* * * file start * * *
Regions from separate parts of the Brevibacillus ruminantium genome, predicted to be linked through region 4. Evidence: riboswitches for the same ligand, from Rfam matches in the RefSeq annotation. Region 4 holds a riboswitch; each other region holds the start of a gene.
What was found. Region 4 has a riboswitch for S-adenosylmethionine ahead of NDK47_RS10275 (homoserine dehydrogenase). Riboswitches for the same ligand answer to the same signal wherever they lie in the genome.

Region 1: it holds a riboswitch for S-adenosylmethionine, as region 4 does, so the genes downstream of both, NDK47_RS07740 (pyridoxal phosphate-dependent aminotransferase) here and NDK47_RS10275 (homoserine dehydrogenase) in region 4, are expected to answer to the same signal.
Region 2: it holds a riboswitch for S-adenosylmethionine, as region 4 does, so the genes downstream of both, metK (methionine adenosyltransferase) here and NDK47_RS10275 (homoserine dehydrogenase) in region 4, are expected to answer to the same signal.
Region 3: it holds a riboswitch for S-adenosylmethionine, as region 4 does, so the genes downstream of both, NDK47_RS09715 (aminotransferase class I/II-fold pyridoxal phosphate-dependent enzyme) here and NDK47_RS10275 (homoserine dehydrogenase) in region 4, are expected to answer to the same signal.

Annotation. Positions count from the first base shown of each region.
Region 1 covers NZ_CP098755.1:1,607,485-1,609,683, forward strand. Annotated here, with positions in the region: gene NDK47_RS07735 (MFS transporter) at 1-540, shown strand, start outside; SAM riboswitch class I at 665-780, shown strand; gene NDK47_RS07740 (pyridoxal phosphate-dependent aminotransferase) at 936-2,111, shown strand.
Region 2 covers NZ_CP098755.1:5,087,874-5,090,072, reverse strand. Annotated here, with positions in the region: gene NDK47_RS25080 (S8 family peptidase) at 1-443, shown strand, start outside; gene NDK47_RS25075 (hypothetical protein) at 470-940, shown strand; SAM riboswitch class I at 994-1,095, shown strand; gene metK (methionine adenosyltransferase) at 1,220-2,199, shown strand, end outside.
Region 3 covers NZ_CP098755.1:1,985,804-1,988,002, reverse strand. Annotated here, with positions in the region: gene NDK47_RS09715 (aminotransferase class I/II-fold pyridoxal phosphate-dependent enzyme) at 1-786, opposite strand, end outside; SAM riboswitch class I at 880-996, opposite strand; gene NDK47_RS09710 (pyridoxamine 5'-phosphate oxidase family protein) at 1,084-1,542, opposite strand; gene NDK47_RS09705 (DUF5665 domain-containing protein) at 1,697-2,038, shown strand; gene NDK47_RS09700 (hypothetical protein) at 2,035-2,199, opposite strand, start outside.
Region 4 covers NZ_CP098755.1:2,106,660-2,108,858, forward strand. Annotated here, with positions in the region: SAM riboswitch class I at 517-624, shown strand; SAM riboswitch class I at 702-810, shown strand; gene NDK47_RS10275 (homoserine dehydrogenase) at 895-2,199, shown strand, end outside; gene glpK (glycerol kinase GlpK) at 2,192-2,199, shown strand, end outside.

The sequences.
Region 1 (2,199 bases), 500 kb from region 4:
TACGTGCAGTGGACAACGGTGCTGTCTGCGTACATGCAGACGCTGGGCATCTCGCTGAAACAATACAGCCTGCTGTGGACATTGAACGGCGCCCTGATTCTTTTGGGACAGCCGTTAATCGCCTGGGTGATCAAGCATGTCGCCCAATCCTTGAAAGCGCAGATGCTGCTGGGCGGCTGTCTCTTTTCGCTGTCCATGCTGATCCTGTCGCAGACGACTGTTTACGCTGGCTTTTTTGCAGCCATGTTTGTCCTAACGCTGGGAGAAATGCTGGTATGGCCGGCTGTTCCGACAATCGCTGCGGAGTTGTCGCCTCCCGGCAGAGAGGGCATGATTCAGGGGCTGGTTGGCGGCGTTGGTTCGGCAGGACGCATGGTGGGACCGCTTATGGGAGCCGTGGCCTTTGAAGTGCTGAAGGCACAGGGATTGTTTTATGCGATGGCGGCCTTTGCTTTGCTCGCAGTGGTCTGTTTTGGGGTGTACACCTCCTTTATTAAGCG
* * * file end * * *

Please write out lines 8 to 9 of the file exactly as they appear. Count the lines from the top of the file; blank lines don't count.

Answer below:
Region 2 covers NZ_CP098755.1:5,087,874-5,090,072, reverse strand. Annotated here, with positions in the region: gene NDK47_RS25080 (S8 family peptidase) at 1-443, shown strand, start outside; gene NDK47_RS25075 (hypothetical protein) at 470-940, shown strand; SAM riboswitch class I at 994-1,095, shown strand; gene metK (methionine adenosyltransferase) at 1,220-2,199, shown strand, end outside.
Region 3 covers NZ_CP098755.1:1,985,804-1,988,002, reverse strand. Annotated here, with positions in the region: gene NDK47_RS09715 (aminotransferase class I/II-fold pyridoxal phosphate-dependent enzyme) at 1-786, opposite strand, end outside; SAM riboswitch class I at 880-996, opposite strand; gene NDK47_RS09710 (pyridoxamine 5'-phosphate oxidase family protein) at 1,084-1,542, opposite strand; gene NDK47_RS09705 (DUF5665 domain-containing protein) at 1,697-2,038, shown strand; gene NDK47_RS09700 (hypothetical protein) at 2,035-2,199, opposite strand, start outside.